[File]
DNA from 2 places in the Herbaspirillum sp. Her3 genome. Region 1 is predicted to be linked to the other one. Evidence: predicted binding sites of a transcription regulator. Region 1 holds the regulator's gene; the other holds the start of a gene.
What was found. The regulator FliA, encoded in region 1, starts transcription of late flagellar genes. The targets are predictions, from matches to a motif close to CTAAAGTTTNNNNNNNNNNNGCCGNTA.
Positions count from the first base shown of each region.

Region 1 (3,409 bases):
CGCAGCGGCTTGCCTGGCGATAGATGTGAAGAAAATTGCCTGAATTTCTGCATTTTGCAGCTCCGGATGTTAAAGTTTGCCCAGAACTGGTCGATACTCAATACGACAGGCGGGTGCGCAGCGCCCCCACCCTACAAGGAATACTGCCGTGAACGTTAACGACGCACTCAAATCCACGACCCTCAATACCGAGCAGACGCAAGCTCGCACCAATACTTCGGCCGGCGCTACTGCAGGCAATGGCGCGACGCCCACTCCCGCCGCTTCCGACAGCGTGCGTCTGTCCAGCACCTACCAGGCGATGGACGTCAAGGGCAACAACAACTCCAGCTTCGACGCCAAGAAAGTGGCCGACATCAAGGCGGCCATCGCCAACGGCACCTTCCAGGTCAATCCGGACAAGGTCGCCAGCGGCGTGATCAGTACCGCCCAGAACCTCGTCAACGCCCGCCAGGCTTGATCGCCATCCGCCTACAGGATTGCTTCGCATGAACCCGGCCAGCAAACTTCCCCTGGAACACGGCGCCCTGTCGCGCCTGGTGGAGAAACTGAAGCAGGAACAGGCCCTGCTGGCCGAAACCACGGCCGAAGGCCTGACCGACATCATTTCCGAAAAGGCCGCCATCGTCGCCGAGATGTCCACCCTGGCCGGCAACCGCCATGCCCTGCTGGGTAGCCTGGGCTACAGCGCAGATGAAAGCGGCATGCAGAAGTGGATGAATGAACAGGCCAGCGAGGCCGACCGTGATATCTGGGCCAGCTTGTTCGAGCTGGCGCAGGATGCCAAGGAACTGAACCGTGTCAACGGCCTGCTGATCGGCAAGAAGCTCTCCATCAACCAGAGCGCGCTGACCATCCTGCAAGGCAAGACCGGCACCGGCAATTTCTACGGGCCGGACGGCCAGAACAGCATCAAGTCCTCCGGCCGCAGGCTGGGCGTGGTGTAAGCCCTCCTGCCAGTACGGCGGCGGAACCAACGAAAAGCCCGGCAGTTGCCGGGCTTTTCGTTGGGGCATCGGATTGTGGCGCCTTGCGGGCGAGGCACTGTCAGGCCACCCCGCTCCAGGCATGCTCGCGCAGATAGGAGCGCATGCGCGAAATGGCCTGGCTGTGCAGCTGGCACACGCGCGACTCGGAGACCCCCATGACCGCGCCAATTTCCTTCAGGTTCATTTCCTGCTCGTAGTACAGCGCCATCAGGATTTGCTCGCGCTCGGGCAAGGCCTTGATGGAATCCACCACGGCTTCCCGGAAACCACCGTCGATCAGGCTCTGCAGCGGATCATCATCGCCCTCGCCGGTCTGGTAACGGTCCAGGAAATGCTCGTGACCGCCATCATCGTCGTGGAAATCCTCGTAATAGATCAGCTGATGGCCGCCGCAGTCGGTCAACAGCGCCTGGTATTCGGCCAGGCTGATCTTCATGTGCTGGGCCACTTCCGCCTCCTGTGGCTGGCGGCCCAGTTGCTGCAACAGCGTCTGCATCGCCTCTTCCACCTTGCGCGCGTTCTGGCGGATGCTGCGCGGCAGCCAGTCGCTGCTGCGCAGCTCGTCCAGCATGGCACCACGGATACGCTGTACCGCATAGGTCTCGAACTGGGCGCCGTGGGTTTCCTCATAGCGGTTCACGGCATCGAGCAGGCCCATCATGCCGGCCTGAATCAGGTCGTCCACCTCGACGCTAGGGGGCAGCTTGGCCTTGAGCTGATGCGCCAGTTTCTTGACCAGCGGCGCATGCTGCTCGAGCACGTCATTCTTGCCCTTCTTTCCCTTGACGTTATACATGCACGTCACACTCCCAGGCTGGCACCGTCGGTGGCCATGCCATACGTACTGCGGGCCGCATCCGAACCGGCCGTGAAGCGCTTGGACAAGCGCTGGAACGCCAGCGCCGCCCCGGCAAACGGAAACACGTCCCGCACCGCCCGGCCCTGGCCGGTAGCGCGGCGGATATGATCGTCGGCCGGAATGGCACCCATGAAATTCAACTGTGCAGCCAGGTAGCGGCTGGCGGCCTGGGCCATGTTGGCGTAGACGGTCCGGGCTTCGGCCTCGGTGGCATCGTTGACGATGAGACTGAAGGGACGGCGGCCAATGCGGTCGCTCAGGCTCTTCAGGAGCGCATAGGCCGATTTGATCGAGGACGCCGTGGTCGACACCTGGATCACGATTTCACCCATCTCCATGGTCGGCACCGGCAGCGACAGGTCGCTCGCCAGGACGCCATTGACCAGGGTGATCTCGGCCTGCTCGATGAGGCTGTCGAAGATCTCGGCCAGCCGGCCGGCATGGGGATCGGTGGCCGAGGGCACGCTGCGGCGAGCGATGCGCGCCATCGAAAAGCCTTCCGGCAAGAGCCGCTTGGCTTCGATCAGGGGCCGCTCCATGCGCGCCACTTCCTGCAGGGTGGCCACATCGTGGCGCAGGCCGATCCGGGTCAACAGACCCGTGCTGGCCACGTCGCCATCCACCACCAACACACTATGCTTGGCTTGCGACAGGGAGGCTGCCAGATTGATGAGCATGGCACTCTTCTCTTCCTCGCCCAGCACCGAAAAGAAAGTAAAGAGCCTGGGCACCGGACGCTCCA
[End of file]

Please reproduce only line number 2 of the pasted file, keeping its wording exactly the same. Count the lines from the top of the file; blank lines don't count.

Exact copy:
What was found. The regulator FliA, encoded in region 1, starts transcription of late flagellar genes. The targets are predictions, from matches to a motif close to CTAAAGTTTNNNNNNNNNNNGCCGNTA.